Public Cloud Adoption: The Endgame is Optimization

By Datalink

When public cloud resources first became readily available, many companies charged ahead with migration initiatives. They rushed to capitalize on lower costs, virtually unlimited scalability, and other benefits. Unfortunately, most failed to perform adequate due diligence on public cloud capabilities.

As a result, more than half of the IT leaders we surveyed in 2017  said their organizations had moved one or more workloads back in-house for various reasons. What companies learned, either from their own mistakes or those of other organizations, is that the time and effort committed to laying the groundwork for a public cloud migration and determining which workloads are best suited for the public cloud is a very wise investment.

Understanding workloads
People tend to have a general sense of what the term “workload” means, but what is it, specifically? A workload consists of an application plus the underlying resources it needs to operate. This can include compute, network, security, and storage capabilities. However, other considerations such as location, cooling, heat, and power come into play as well.

Understanding the makeup of workloads is foundational. This knowledge supports better decision-making when it comes to platform-workload alignment, provider selection, migration planning, and even core operations. It’s easy to see how business outcomes can be positively impacted by doing this necessary due diligence.

As explained in our whitepaper titled “Public Cloud Workload Migration: 9 Common Mistakes to Avoid,”  the process of platform and workload alignment best begins here; with thorough understanding of key workloads, including their business function and underlying dependencies.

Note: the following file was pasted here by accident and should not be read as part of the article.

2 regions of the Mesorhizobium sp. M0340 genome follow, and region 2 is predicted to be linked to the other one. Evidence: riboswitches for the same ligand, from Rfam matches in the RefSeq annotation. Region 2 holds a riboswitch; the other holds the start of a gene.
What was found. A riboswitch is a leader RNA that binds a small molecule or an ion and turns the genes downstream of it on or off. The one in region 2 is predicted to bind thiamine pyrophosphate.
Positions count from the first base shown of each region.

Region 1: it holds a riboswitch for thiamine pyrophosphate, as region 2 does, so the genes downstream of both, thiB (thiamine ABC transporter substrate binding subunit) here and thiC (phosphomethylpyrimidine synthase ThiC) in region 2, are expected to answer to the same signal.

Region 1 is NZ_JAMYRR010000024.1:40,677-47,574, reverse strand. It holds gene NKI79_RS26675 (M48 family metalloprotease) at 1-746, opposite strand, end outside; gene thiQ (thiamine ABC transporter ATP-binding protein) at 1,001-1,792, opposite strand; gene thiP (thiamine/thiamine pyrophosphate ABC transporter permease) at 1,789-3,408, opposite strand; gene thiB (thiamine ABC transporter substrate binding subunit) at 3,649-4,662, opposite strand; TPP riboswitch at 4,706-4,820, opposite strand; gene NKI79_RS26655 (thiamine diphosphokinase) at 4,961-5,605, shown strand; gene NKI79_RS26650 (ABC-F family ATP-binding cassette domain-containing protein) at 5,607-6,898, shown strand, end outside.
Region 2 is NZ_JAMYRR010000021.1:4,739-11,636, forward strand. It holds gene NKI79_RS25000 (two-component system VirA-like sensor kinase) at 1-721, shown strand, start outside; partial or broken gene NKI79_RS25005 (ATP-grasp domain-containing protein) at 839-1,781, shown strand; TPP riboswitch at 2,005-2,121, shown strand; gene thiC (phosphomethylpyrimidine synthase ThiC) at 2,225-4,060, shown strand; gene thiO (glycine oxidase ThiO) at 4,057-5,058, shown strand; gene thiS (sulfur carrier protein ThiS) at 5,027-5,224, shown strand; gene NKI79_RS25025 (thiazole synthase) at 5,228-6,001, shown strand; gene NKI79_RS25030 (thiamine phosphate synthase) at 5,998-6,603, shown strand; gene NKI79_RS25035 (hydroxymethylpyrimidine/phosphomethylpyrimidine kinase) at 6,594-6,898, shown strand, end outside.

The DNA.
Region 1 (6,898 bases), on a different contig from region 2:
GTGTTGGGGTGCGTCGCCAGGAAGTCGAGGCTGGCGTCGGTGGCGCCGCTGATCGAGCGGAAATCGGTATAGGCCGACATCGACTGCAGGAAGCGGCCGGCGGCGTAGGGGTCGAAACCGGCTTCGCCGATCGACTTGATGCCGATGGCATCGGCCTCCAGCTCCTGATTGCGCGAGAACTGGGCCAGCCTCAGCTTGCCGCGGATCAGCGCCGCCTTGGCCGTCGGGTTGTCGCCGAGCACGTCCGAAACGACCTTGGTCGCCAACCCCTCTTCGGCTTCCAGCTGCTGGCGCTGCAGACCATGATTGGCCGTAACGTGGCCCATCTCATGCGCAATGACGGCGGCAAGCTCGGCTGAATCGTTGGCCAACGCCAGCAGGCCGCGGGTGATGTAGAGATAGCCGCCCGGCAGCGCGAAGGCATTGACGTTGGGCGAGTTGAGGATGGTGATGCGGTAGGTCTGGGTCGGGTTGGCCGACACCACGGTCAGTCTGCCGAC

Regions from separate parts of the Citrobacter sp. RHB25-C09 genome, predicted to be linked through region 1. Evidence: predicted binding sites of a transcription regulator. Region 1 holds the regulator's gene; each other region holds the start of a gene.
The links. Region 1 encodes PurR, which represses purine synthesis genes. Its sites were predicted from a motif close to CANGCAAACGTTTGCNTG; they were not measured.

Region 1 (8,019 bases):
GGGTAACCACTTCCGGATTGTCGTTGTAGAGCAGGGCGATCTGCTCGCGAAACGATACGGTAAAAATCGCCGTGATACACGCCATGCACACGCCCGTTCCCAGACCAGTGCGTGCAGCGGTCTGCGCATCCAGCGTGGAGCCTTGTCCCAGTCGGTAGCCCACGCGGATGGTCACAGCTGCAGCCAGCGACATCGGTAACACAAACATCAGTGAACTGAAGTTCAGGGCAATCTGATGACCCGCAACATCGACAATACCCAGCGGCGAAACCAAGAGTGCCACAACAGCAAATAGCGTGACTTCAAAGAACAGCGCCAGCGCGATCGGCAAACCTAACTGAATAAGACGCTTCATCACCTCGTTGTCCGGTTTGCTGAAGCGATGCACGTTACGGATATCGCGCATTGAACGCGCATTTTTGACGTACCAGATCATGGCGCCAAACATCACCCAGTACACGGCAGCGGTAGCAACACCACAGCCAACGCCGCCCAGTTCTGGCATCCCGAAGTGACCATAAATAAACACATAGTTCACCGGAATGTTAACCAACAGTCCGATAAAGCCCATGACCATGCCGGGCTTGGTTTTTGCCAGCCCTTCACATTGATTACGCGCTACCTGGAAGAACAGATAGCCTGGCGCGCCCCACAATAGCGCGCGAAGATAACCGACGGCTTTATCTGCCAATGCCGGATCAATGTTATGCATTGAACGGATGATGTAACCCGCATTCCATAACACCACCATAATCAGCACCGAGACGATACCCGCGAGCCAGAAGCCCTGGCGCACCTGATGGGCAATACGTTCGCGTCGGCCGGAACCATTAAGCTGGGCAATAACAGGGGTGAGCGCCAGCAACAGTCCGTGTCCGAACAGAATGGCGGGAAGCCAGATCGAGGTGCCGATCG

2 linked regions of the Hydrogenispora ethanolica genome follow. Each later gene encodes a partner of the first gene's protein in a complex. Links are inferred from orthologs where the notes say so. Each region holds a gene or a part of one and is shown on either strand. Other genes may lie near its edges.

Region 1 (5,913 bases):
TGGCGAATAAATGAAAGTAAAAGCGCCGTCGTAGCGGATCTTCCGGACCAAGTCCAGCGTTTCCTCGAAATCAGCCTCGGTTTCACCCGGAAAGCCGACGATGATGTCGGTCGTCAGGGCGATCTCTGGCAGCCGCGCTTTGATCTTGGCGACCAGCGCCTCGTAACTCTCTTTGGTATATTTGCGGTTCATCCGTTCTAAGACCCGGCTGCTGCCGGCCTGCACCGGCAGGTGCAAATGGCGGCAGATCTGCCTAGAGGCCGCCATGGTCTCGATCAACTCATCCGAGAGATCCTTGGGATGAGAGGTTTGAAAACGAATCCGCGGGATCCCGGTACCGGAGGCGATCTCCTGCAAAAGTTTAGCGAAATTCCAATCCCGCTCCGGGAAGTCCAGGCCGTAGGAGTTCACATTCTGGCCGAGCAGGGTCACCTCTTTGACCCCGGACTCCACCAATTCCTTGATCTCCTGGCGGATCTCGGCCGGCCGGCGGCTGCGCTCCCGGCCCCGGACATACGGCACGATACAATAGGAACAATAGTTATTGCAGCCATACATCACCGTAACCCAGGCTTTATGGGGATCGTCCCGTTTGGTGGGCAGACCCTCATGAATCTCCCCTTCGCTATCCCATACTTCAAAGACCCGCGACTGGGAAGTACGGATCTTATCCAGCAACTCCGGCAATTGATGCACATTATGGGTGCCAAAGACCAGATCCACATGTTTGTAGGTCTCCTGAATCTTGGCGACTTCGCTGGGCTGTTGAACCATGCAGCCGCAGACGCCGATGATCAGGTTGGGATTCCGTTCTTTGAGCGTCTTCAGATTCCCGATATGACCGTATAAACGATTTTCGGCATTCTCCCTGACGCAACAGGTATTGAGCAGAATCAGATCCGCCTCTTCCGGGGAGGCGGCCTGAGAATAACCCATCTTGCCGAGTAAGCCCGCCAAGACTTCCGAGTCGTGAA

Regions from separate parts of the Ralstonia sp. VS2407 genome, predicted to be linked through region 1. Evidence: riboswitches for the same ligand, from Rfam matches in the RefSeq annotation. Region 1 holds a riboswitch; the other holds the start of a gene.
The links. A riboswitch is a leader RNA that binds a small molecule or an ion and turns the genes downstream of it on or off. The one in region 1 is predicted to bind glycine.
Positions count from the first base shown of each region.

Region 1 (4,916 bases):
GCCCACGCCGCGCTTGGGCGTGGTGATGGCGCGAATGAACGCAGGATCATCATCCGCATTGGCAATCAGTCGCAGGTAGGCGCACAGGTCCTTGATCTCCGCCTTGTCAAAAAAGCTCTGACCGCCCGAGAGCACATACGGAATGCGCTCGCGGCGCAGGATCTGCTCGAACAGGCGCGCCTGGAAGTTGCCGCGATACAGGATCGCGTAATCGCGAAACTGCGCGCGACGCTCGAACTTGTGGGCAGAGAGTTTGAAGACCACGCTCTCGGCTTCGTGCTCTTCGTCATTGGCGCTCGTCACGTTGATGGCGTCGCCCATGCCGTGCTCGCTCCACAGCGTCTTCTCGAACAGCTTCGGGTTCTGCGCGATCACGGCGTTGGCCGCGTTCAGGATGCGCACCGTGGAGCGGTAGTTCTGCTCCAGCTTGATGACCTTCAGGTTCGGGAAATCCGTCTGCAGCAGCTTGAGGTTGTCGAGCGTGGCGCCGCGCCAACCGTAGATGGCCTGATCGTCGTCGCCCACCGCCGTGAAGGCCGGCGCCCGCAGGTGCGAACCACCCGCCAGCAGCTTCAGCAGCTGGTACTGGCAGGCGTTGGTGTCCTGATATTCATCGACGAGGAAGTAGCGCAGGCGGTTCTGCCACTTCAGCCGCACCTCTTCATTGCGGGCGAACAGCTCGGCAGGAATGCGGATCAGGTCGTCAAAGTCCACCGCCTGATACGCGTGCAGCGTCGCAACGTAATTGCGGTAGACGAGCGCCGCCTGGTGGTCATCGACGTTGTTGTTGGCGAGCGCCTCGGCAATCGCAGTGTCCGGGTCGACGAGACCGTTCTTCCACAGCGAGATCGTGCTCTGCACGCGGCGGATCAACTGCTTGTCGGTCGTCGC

What is platform workload alignment?
With important information about the workload documented, the optimal cloud platform can be determined. However, some workloads will be identified as not ideal, or even ineligible, for migration to public cloud. Mistakes related to platform-workload alignment described in the aforementioned whitepaper include the failure to prioritize workloads for migration and the failure to consider workload dependencies.

Another resource, our ebook titled “Key Considerations When Migrating Workloads to Public Cloud,”  provides additional insights on the importance of workload assessment. It emphasizes again that the objective is to determine the most technically appropriate and cost-effective cloud platform to support the business requirements of a workload. Making this determination can result in benefits such as reduced risk, time savings, increased agility, and reduced cost.

A cautious approach when migrating workloads to public cloud
Our survey revealed that 76% of IT leaders are more cautious when assessing which workloads to migrate to public cloud than they were in the past. There are still very compelling reasons to migrate appropriate workloads to the public cloud. Conducting due diligence is essential for determining which workloads are best suited for public cloud.